Wednesday, November 30, 2016

Scientology and Its Aftermath, Episode 1: “Disconnection” (Arts & Entertainment, 2016)

by Mark Gabrish Conlan • Copyright © 2016 by Mark Gabrish Conlan • All rights reserved

Last night I watched the first episode of Leah Remini’s show Scientology and the Aftermath, an Arts & Entertainment documentary mini-series about the Church of Scientology and the horrible things it does to people who leave it (or try to) or question its tenets or basically just cause trouble for it. The show touched on a bit of Scientology’s bizarre history — there’s a film clip of founder L. Ron Hubbard — but mostly it’s about Scientology today told from the point of view of people who left in the last few years, some of whom (including Amy Scobee, who once ran Scientology’s Celebrity Centre in Hollywood — one of her job assignments was to hire Tom Cruise’s household staff and make sure they were all Scientologists so Cruise would never interact with someone who wasn’t part of the Church) had quite high positions in the Scientology administration. Remini was a successful actress (best known for the TV series The King of Queens) who had risen through both the Hollywood and Scientology ranks and was a high-profile spokesperson for the Church until she started noticing that the way it treated its members, especially the non-celebrity ones, was radically different from the way it presented itself to the world as “salvaging” Earth and bringing about a new order of peace and love through “clearing the planet.”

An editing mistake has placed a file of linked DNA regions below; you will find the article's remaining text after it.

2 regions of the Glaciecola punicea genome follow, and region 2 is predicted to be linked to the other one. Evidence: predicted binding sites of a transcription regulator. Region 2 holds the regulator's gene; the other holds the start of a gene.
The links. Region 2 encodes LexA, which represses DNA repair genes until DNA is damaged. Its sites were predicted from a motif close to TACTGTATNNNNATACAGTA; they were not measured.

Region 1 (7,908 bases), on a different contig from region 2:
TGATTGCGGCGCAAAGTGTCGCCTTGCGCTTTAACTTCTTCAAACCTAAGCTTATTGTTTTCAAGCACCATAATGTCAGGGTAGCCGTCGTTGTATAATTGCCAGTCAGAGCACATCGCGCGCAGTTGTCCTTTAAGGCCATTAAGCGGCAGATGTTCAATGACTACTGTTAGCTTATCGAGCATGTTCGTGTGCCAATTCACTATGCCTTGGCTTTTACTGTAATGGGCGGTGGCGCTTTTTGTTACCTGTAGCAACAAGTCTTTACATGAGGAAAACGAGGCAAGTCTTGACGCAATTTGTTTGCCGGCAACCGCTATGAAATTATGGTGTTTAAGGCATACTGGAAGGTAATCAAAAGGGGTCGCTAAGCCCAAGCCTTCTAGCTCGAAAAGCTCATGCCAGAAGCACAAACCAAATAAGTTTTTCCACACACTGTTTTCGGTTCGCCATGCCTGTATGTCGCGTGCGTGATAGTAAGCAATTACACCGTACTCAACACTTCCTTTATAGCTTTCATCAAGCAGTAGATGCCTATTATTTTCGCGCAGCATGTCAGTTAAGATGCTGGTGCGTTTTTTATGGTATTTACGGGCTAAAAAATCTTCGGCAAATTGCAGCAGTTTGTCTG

Some of the things said about Scientology in this program won’t make sense unless you have at least some understanding and knowledge of Scientology’s theology — and the particular focus of this episode was “Disconnection,” the church’s insistence that once someone is thrown out of the church or leaves of their own accord, no one still in Scientology is allowed to have contact with that person on pain of being thrown out and declared a “Suppressive Person” (which basically means anyone Scientology’s establishment doesn’t like) — and that especially means family members. Amy and her mom Bonny appear together and explain that once Amy left the church, Bonny was visited by a Scientology “ethics officer” who told her in no uncertain terms that she had to choose between her daughter and the church — and she chose the church, mainly because her husband Mark was still in and if she’d defied the church, he would have been ordered to divorce her. This business of breaking up families is hardly confined to the Church of Scientology — it’s standard operating procedure for religious cults in general — and when Amy said that at age 14 she was working for a 37-year-old Scientology staff member who insisted that she have sex with him even though she was underage and he was married, and when the Church found out about it they insisted that she not report it to the police because it would be handled “internally,” I immediately thought that this was hardly unique to the Church of Scientology: it’s the same sort of cover-up used by the Roman Catholic Church to protect their pedophile priests, and was done for the same reason — to avoid the P.R. hit the Church would have taken if it became known publicly that they harbored pedophiles in the ranks of their clergy. One of Remini’s key collaborators is Mike Rinder, who before he broke with Scientology was head of its enforcement arm; and throughout the program there are titles showing what the Church of Scientology had to say about the people who had once been trusted members of their hierarchy but now, according to the church, are perverts, liars, thieves and criminals — the sheer vileness of the accusations the Church routinely throws out against its adversaries, though not unknown in other sorts of current discourse (can you say “Donald Trump”?), says as much or more about the true character of Scientology than any number of heart-rending interviewees of families separated by Scientology’s diktats.